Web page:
Archer's Ultra-Silent eVTOL Soars to the Skies for the First Time

Archer's eVTOL takes to the skies 6 photos
Photo: Archer via Youtube
Archer's eVTOL takes to the skiesArcher's eVTOL takes to the skiesArcher's eVTOL takes to the skiesArcher's eVTOL takes to the skiesArcher's eVTOL takes to the skies
Introduced earlier this year, the Maker, Archer Aviation's new electric takeoff and landing vehicle (eVTOL), has completed its first hover flight. Now that the first test flight proved to be successful, the California-based company is set to move the aircraft into the air.
Maker took to the skies on December 16th for the first time. At 10:30 a.m., the eVTOL started spinning all of its 12 rotors and lifted off the ground at an undisclosed test facility. All of the aircraft's hardware and software components were successfully verified during the flight.

The reason why Archer equipped its eVTOL with so many rotors was to generate less noise. They are made to spin slower when compared to the big blades that we see on helicopters. Actually, Archer says that its aircraft will be 100 quieter than a conventional helicopter.

If you're wondering how loud that is, well, it's about as loud as a fridge. Moreover, this specific design allows Maker to be powered by six individual battery packs. This means that if one or two motors die, the eVTOL will be able to continue flying.

The prototype can seat two passengers and has enough room for extra luggage. The aircraft will reach 2,000 ft (610 meters) and move at a top speed of 150 mph (340 kph). Designed for inter-city flights, the air taxi will cover distances between 20 and 40 miles (32-64 km) and is expected to make around 40 trips each day.

Archer has been working on Maker's integration and ground testing for the past two months in order to prepare it for a successful hover flight and ensure it meets the FAA's airworthiness certification criteria.

The team has moved quite fast with the development of its eVTOL. Following the unveiling of the prototype, the company has successfully put Maker in the sky in just six months.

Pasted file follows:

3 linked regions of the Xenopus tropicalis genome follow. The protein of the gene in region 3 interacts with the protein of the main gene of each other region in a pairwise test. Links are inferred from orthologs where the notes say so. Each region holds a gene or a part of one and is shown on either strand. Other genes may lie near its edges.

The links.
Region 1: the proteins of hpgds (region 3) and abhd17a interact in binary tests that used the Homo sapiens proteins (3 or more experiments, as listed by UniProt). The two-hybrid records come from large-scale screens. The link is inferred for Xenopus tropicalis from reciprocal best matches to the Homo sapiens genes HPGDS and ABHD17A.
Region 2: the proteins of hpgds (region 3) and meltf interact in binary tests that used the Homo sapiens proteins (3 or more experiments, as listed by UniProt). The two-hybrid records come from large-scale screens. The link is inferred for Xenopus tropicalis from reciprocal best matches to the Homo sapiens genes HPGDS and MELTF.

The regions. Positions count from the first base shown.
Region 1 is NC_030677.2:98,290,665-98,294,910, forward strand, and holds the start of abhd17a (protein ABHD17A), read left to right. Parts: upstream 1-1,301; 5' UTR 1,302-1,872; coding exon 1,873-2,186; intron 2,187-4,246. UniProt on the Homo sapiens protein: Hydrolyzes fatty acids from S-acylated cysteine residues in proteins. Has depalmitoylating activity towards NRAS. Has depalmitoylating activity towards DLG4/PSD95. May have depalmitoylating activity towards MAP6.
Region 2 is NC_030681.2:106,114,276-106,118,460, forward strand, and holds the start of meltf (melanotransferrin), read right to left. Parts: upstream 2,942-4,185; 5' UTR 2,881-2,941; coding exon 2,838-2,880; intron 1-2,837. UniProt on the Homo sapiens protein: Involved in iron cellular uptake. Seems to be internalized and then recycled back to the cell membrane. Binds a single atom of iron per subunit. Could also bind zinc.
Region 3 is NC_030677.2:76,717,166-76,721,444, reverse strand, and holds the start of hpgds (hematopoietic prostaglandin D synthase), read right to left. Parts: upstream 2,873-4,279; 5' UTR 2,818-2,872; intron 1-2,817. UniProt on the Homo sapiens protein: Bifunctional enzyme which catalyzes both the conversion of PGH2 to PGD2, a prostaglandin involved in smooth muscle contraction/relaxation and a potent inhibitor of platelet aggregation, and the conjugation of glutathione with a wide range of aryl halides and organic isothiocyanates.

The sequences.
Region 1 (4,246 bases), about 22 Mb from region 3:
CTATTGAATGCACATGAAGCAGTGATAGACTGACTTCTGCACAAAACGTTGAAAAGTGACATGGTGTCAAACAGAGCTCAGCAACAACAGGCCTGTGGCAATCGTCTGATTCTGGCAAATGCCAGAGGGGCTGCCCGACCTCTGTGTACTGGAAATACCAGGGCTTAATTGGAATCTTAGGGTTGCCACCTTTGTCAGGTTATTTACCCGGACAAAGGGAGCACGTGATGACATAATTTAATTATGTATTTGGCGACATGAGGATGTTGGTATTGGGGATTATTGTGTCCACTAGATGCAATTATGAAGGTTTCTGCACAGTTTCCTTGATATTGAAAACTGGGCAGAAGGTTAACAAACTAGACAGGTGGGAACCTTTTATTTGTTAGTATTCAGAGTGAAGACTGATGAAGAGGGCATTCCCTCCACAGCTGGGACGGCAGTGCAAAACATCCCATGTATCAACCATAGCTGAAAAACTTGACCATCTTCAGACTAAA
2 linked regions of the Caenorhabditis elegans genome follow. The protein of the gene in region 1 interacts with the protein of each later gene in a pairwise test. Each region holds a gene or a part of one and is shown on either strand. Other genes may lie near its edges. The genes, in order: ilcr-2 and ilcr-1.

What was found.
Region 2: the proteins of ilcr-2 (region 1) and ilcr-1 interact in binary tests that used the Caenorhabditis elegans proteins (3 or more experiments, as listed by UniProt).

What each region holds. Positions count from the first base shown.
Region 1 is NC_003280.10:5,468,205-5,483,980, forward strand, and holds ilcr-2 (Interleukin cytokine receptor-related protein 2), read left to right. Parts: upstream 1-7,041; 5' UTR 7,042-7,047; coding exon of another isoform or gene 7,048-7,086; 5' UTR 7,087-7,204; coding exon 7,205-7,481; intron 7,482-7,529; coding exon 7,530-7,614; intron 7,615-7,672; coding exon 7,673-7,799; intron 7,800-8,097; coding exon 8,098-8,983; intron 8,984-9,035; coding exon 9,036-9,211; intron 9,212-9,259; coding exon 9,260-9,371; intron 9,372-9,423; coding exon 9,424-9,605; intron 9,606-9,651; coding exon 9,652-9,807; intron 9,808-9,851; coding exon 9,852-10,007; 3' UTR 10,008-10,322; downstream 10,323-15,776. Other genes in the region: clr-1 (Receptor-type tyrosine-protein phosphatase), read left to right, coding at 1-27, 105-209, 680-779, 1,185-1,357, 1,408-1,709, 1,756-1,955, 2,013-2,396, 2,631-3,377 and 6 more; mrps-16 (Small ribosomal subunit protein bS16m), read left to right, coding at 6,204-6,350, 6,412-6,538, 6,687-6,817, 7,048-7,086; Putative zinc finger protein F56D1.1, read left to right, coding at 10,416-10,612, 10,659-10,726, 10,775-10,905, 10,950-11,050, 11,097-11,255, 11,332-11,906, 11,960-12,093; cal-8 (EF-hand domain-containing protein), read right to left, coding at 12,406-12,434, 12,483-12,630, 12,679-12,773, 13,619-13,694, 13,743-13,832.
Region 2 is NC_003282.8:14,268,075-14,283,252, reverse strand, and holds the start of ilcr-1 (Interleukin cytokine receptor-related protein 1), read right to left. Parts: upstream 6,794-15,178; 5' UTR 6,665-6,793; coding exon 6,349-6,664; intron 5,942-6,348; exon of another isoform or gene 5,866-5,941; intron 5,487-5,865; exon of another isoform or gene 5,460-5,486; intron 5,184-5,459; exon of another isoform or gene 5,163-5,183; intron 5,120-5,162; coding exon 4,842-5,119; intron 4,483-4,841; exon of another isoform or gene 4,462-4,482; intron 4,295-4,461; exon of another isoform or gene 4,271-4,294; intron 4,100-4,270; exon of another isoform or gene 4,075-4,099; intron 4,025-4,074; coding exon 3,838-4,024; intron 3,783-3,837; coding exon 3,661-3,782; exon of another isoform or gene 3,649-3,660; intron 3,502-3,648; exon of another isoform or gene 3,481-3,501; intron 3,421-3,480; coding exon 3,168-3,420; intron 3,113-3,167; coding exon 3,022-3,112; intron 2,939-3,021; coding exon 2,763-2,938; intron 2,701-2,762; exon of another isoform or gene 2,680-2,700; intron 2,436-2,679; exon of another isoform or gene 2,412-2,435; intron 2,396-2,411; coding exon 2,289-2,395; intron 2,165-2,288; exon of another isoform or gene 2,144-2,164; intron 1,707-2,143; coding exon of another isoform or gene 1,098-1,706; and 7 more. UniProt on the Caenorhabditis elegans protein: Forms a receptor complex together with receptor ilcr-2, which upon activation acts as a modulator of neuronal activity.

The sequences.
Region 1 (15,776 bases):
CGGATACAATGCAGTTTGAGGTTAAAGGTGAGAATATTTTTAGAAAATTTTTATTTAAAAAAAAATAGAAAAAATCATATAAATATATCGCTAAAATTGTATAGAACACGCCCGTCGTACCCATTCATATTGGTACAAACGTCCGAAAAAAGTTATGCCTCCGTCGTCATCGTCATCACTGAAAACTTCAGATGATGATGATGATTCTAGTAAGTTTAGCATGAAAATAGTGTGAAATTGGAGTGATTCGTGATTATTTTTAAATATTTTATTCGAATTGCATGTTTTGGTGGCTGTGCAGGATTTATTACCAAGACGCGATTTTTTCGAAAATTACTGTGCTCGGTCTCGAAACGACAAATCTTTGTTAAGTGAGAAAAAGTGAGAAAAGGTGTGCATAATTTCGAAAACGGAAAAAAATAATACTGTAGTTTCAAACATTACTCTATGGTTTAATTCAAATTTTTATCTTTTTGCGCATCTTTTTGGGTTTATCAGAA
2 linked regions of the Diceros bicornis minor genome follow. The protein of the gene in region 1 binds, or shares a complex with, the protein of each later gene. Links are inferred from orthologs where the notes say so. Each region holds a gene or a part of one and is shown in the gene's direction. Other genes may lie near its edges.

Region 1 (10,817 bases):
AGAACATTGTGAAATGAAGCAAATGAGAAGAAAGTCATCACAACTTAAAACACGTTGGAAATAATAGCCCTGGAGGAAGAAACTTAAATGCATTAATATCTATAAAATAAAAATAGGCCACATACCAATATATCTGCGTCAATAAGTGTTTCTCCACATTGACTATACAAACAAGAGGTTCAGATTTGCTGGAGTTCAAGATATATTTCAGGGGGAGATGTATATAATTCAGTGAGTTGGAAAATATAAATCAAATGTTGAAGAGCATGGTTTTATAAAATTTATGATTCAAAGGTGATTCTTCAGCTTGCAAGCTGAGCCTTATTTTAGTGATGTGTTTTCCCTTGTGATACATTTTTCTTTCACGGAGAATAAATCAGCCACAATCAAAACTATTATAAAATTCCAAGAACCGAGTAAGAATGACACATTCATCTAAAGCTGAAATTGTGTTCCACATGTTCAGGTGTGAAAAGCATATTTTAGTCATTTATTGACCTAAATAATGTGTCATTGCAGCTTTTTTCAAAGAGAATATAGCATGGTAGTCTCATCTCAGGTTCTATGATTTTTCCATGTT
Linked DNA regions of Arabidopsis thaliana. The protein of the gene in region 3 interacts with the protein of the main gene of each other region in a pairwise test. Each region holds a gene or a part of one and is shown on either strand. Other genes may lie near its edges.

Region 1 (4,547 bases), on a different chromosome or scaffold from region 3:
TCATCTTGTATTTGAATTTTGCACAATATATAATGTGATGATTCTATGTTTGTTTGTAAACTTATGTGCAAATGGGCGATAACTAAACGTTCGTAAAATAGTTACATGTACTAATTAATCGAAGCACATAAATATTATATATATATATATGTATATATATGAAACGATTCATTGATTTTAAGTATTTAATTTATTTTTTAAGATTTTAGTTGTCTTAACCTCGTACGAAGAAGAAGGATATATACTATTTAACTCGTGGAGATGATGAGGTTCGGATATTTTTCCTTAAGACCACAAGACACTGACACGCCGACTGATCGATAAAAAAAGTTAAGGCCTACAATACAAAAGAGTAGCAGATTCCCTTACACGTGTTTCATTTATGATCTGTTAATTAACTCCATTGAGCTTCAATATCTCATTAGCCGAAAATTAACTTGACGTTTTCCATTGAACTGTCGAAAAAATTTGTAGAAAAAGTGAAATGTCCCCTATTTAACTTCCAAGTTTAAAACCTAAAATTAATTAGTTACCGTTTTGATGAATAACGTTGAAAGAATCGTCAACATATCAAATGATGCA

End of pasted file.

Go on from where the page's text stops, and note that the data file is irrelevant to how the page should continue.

After completing this first hover test flight, Archer will continue to verify the aircraft's capabilities. The next flights will see Maker climb higher and attempt to perform forward flight as well.

Once that is completed, the company intends to introduce the production-version air taxi in 2023. It will be a piloted eVTOL that will have more space inside, and it will carry up to four passengers.

Eventually, Archer will make its aircraft capable of performing autonomous flight as well. In the future, it will provide a complete network for eVTOLs. That will include plenty of takeoff and landing spots across the cities. However, since space is limited and they're already congested as they are, Archer plans to use the rooftops of parking garages.

Archer expects air taxi services to begin in 2024. The company will start flying Maker in L.A. and Miami, then extend its network to other megacities.

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About the author: Florina Spînu
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Florina taught herself how to drive in a Daewoo Tico (a rebadged Suzuki Alto kei car) but her first "real car" was a VW Golf. When she’s not writing about cars, drones or aircraft, Florina likes to read anything related to space exploration and take pictures in the middle of nature.
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